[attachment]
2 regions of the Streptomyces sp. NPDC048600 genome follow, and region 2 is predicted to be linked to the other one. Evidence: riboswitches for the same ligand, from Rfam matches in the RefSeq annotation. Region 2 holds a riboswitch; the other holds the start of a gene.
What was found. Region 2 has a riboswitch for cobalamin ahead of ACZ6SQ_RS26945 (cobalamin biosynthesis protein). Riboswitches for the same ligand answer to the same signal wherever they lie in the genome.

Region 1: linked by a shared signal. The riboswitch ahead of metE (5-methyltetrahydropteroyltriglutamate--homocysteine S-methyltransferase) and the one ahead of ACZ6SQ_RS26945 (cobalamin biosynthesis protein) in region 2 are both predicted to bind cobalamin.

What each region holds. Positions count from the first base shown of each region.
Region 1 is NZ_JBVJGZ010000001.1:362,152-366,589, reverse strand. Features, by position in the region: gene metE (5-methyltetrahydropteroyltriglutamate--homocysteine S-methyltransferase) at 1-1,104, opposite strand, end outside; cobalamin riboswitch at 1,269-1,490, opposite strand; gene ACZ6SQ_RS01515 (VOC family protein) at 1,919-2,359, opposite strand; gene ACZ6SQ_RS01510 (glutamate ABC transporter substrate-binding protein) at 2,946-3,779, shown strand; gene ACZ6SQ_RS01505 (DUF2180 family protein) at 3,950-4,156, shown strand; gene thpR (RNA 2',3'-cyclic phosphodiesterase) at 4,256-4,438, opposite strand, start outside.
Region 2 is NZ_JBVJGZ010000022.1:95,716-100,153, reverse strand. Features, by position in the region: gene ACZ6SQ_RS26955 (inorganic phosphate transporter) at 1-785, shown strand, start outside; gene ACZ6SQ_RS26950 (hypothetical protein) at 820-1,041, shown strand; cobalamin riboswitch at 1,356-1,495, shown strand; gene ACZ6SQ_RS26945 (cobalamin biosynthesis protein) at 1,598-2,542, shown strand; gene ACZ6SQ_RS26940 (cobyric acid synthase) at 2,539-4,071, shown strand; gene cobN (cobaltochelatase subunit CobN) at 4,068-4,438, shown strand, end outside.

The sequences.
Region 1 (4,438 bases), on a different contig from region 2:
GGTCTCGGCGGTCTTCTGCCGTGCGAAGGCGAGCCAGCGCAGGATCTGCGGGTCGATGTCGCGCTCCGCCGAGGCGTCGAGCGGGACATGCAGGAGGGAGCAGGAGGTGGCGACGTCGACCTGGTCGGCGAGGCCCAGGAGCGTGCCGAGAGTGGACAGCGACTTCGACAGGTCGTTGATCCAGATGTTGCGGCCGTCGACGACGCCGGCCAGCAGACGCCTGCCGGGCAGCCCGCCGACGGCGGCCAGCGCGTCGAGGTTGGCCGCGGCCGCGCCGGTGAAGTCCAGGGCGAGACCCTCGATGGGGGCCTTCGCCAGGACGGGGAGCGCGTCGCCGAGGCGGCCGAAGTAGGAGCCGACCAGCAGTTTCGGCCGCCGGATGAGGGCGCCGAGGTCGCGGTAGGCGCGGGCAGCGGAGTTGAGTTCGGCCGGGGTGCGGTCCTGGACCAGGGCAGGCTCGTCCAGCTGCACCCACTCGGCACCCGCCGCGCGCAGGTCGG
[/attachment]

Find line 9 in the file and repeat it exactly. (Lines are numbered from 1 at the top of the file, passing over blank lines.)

GGTCTCGGCGGTCTTCTGCCGTGCGAAGGCGAGCCAGCGCAGGATCTGCGGGTCGATGTCGCGCTCCGCCGAGGCGTCGAGCGGGACATGCAGGAGGGAGCAGGAGGTGGCGACGTCGACCTGGTCGGCGAGGCCCAGGAGCGTGCCGAGAGTGGACAGCGACTTCGACAGGTCGTTGATCCAGATGTTGCGGCCGTCGACGACGCCGGCCAGCAGACGCCTGCCGGGCAGCCCGCCGACGGCGGCCAGCGCGTCGAGGTTGGCCGCGGCCGCGCCGGTGAAGTCCAGGGCGAGACCCTCGATGGGGGCCTTCGCCAGGACGGGGAGCGCGTCGCCGAGGCGGCCGAAGTAGGAGCCGACCAGCAGTTTCGGCCGCCGGATGAGGGCGCCGAGGTCGCGGTAGGCGCGGGCAGCGGAGTTGAGTTCGGCCGGGGTGCGGTCCTGGACCAGGGCAGGCTCGTCCAGCTGCACCCACTCGGCACCCGCCGCGCGCAGGTCGG